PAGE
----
Back in May of 2022, we told you that a zoning permit was issued to convert Viking Mills, which was then home to a bunch of local artists and makers, into a 77 residential units along with some industrial space. This news caused a lot of uproar from the arts community as Viking Mills tenants, at that point, had not been notified that they would be forced out of the building. Shortly after our article was published, the tenants were notified that they would have to vacate their spaces within 30 days.
Fast forward to today and the building has been cleared out. Work now seems to be happening on the site, and the project has grown since we last wrote about it.
The original 5-story Viking Mills building will hold 77 residential units along with 8 ground floor industrial spaces ranging in size from 550 to 766 square feet. The 1-story building on the south end of the site, which formerly was home to Urban Axes, will be demolished to make way for a 6-story new construction building with 100 residential units and 7,924 square feet of ground floor industrial space. The project will also include 34 automobile parking spots and 61 bicycle stalls.
The new construction building will be clad in red brick, metal panels, and fiber cement panels. The pitched roof of the old building will be torn off to make way for residential use and rooftop amenity space. The new and old buildings will be attached internally from the 2nd floor through the roof level and will share amenity space, which includes a rooftop pool, a roof deck, a dog park, and a playground.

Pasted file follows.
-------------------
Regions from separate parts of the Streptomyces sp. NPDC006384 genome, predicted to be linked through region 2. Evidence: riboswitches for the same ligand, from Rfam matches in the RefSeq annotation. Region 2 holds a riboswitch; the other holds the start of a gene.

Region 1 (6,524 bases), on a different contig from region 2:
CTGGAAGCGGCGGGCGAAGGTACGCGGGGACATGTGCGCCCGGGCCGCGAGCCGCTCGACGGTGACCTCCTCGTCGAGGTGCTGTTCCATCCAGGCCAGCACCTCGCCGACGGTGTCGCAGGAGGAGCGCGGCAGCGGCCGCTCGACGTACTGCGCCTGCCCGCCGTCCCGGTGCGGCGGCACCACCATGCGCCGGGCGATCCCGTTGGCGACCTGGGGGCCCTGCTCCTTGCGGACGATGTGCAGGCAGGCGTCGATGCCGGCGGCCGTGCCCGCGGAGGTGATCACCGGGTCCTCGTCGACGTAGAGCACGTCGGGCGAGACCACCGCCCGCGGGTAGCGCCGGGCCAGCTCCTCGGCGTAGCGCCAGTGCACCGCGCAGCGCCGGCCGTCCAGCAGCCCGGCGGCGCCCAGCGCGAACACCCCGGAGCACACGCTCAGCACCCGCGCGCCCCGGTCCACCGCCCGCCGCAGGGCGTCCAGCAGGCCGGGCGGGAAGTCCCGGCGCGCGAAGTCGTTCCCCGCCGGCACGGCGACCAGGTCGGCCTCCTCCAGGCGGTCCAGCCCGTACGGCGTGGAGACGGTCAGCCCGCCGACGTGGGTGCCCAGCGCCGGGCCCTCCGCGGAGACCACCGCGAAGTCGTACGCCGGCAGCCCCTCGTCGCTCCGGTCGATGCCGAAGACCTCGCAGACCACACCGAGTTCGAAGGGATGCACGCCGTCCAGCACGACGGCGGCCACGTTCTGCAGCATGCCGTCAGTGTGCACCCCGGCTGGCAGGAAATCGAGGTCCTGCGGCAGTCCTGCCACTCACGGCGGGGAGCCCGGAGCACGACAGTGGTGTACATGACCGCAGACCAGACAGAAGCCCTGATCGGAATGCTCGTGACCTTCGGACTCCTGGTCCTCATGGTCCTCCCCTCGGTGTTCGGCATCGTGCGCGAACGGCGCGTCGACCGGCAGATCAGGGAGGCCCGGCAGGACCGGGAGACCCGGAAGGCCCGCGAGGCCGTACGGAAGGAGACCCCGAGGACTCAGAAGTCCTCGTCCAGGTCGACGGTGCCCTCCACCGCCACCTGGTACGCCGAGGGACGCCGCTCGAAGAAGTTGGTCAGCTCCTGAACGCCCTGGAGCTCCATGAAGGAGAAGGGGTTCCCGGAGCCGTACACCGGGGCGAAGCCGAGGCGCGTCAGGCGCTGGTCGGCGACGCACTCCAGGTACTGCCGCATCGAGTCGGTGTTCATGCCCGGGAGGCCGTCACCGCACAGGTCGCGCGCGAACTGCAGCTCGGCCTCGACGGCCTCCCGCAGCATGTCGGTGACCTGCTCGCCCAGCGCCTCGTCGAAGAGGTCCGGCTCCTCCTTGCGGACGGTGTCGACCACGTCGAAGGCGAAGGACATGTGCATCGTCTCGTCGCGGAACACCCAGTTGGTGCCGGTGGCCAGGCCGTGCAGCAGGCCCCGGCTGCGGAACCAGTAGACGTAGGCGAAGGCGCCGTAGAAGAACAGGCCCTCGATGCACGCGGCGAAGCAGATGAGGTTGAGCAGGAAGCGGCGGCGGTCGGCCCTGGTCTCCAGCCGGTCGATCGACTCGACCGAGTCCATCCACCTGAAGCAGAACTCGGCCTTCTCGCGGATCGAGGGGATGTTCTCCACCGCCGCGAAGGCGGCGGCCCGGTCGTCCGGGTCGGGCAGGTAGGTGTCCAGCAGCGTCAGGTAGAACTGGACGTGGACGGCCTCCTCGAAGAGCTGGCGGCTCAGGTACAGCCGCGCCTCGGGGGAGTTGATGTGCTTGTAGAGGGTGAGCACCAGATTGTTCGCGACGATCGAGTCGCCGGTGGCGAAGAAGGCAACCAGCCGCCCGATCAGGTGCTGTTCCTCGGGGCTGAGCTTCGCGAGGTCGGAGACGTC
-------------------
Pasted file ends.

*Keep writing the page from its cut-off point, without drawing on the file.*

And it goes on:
We’re happy to see homes being added so close to the York-Dauphin El Station and for capital to be injected into renovating an old industrial building (how many cool old buildings have we seen demolished over the last decade?). But, we definitely do feel bad for the artists that were forced to vacate their spaces on such short notice. Philadelphia’s artist communities are slowly disappearing as the buildings that occupy them are converted into apartments at an accelerating rate and we’re not seeing many new artist spaces built. We see this as a huge problem. Arts and culture are what make a lot of Philadelphia neighborhoods so great. We need to find a way to preserve these unique spaces or Philadelphia is at risk of losing a part of its identity.
How do you feel about this project? Are you happy to see this property converted into residential use or would you have rather it remain artist space?
Kyle is a commercial real estate agent at Rittenhouse Realty Advisors, a homeowner, and a real estate investor in Philadelphia. Kyle uses his extensive Philadelphia real estate market knowledge to help his clients buy and sell multifamily investment properties, development opportunities, and industrial sites.
Email Kyle@RittenhouseRealty.com if you are looking to buy or sell a property